Craig Guillot is a writer based in New Orleans. His work has appeared in such publications as The Wall Street Journal, Entrepreneur, and The Washington Post. He has covered coastal issues in Louisiana for Agence France-Presse and other organizations. You can read more of his work at www.craigguillot.com.
Two scientists believe their method of planting cypress and tupelo trees—in special rodent-resistant pods—can revive the region’s disappearing marshes.
In its ongoing battle against coastal erosion, Louisiana is looking for all the help it can get—including from the husband-wife research team of Gary Shaffer and Demetra Kandalepas. The couple has found a way to restore wetlands by planting trees in an innovative pod and nourishing them with wastewater.
This spring, their company, Wetland Resources, won $10,000 in seed capital from the Greater New Orleans Foundation at New Orleans Entrepreneur Week. It could prove a crucial ally in combating the state’s land loss.
According to a 2011 study by the U.S. Geological Survey, Louisiana is losing its coast at a rate of roughly a football field per hour. More than 2,000 square miles have disappeared since 1930. The state has long been conscious of coastal erosion, but then came Hurricane Katrina, which flooded 80 percent of New Orleans and brought front and center the importance of coastal wetlands as a storm barrier.
Subsequent storms further damaged Louisiana’s wetlands between 2005 and 2008, and in 2011, the Deepwater Horizon spill sent hundreds of thousands of gallons of oil into fragile marshes.
Shaffer, a professor of biological sciences at Southeastern Louisiana University in Hammond, Louisiana, and Kandalepas, a doctorate-holding ecologist, founded Wetland Resources in 2009. The company grows and plants what Shaffer calls “hurricane-resistant” trees in coastal areas. Because of their extensive lateral root systems, Shaffer says, strategically planted cypress and tupelo trees can serve as an effective barrier to knock down storm surges and reduce winds.
“They can’t be blown over. They’re exceptionally strong and can live up to a thousand years, even through hurricanes,” he says.
Shaffer and Kandalepas typically work with a crew of seven and try to plant along shorelines in January, February, and March, when water levels are lower and planting is easier.
Shaffer has been experimenting with cypress trees since 1990, when he and a research team planted nearly 10,000 seedlings on the deteriorating Manchac land bridge. Over the years, he has tried to optimize seedling growth and survival rate and found “assimilation wetlands” to be the best solution. These are wetlands fueled by treated sewerage and wastewater from nearby communities.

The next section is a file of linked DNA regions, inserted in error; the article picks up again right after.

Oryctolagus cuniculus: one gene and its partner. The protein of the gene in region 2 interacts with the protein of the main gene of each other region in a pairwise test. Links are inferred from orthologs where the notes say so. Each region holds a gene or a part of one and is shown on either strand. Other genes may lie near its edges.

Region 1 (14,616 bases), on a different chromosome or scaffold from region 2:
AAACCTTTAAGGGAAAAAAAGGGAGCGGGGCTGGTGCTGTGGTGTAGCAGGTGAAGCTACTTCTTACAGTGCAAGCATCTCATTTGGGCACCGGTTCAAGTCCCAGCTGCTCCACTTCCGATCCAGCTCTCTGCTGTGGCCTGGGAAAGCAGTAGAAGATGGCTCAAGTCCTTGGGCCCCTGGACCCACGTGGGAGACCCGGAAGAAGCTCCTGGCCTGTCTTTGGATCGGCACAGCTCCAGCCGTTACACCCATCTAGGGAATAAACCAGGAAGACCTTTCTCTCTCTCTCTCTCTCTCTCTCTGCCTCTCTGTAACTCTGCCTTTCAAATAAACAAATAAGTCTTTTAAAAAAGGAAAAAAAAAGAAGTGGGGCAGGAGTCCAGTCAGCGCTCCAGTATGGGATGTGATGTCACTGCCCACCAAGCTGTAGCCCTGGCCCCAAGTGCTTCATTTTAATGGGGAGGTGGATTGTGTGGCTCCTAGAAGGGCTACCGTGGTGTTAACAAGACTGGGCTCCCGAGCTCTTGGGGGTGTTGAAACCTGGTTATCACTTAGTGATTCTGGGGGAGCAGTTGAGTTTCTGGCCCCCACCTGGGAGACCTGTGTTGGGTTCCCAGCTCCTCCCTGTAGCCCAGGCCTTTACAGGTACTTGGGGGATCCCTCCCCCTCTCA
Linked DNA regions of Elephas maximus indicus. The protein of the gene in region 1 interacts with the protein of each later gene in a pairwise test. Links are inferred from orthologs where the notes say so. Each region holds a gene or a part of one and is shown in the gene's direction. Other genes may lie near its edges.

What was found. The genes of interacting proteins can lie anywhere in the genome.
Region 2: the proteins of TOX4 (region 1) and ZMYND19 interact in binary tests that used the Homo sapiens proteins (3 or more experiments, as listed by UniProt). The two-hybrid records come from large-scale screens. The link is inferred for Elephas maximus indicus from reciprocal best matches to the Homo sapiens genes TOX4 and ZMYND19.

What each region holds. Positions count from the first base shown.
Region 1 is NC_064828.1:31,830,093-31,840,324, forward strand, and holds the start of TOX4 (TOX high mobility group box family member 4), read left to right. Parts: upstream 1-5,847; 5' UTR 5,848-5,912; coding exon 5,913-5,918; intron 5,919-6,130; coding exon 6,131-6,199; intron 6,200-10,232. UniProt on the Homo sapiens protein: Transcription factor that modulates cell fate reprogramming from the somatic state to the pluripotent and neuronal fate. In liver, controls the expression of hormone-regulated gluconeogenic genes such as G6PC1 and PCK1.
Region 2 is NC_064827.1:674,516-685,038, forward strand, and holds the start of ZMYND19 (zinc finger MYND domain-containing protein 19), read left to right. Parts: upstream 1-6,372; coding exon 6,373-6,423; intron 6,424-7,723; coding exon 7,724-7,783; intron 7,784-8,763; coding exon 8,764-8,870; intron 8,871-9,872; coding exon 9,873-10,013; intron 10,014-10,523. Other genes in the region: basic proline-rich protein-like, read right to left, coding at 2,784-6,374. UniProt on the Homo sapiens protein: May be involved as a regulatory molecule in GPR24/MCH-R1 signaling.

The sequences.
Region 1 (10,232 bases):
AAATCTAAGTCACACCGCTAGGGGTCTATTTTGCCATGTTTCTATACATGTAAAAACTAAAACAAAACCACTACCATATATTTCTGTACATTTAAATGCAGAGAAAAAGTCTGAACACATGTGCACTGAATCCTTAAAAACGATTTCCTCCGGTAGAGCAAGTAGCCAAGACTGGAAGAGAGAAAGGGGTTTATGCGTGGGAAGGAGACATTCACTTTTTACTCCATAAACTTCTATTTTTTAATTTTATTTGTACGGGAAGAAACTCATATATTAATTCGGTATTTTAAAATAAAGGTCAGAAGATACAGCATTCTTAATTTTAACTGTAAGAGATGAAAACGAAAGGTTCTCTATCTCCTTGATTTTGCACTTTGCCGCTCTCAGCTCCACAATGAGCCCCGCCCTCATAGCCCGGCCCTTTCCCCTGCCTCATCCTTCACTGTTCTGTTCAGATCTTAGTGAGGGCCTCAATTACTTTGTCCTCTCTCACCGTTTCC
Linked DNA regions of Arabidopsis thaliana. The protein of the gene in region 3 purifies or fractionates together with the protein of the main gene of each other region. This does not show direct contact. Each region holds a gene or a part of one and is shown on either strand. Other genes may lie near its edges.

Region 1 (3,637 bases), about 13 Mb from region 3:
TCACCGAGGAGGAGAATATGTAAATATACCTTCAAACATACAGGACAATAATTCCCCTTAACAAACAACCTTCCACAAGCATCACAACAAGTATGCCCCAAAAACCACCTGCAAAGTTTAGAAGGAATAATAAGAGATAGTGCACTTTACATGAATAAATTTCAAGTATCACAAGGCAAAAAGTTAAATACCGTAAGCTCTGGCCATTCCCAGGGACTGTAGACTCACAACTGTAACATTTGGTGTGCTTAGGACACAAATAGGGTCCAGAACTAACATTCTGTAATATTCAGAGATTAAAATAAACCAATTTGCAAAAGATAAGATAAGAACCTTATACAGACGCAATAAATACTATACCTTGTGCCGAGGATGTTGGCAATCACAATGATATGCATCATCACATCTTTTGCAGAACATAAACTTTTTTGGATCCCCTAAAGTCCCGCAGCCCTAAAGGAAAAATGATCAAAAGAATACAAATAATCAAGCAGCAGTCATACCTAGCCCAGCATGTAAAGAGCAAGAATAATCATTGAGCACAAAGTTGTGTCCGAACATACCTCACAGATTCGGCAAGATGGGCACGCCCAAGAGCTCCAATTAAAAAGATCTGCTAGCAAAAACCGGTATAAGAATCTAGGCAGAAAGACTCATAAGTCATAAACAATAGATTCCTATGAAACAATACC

That may sound icky, but as Shaffer discovered, these flows channel rich nutrients into wetlands and feed newly planted forests. As the tree’s root system grows, it keeps in place sediments that support foliage and raise the land around it. The strategy does come with challenges: All those nutrients attract lots of nutria (large aquatic rodents), which “can wreak havoc and eat everything, including the trees we’re planting,” Shaffer says.
Wetland Resources started using homemade sleeves a few years ago to protect the seedlings from hungry rodents. These rudimentary sleeves were effective but time-consuming to install. Shaffer eventually devised a “plantable” pod that converts into a sleeve. The seedling gets pushed through the bottom of the pod, which telescopes up into a “nutria protection barrier” that can easily be stapled to the ground.
Shaffer says the pod is biodegradable and breaks off when the tree reaches a certain size and is no longer vulnerable to nutrias. Wetland Resources plans to put its prize money toward patenting and manufacturing the pods.
Kandalepas and Shaffer believe the pod will reduce the time needed to plant a tree from five minutes to only 30 seconds, allowing the company to take on more large-scale restoration work and plant as many as 4,000 trees per day. The pods would also reduce labor costs, a large portion of the expense in coastal restoration work. The scientists’ goal is to plant 1 million trees in southeast Louisiana over the next decade.
Even with seedlings and protective sleeves available, the trees need a constant, reliable source of fresh water to thrive. That’s why Shaffer advocates more projects channeling effluent into wetland areas. In the New Orleans area, most effluent currently discharges into the Mississippi River; coastal advocates say rerouting it through the wetlands near St. Bernard Parish could bring much-needed nutrients into the deteriorating ecosystem.
Louisiana is set to receive $5 billion from BP to restore its lost and damaged resources, along with hundreds of millions more dollars from offshore oil and gas revenues beginning in 2017. Those funds mean big opportunity for green entrepreneurs like Kandalepas and Shaffer.
But with so much work to do—and three-month-old triplets at home—they haven’t had much time to strategize; they don’t even have a website yet.”There’s a lot of money to [fuel] a lot of businesses. We’ve been trying to plant as many trees as we can, but we hope we can focus on the business side of things,” Shaffer says.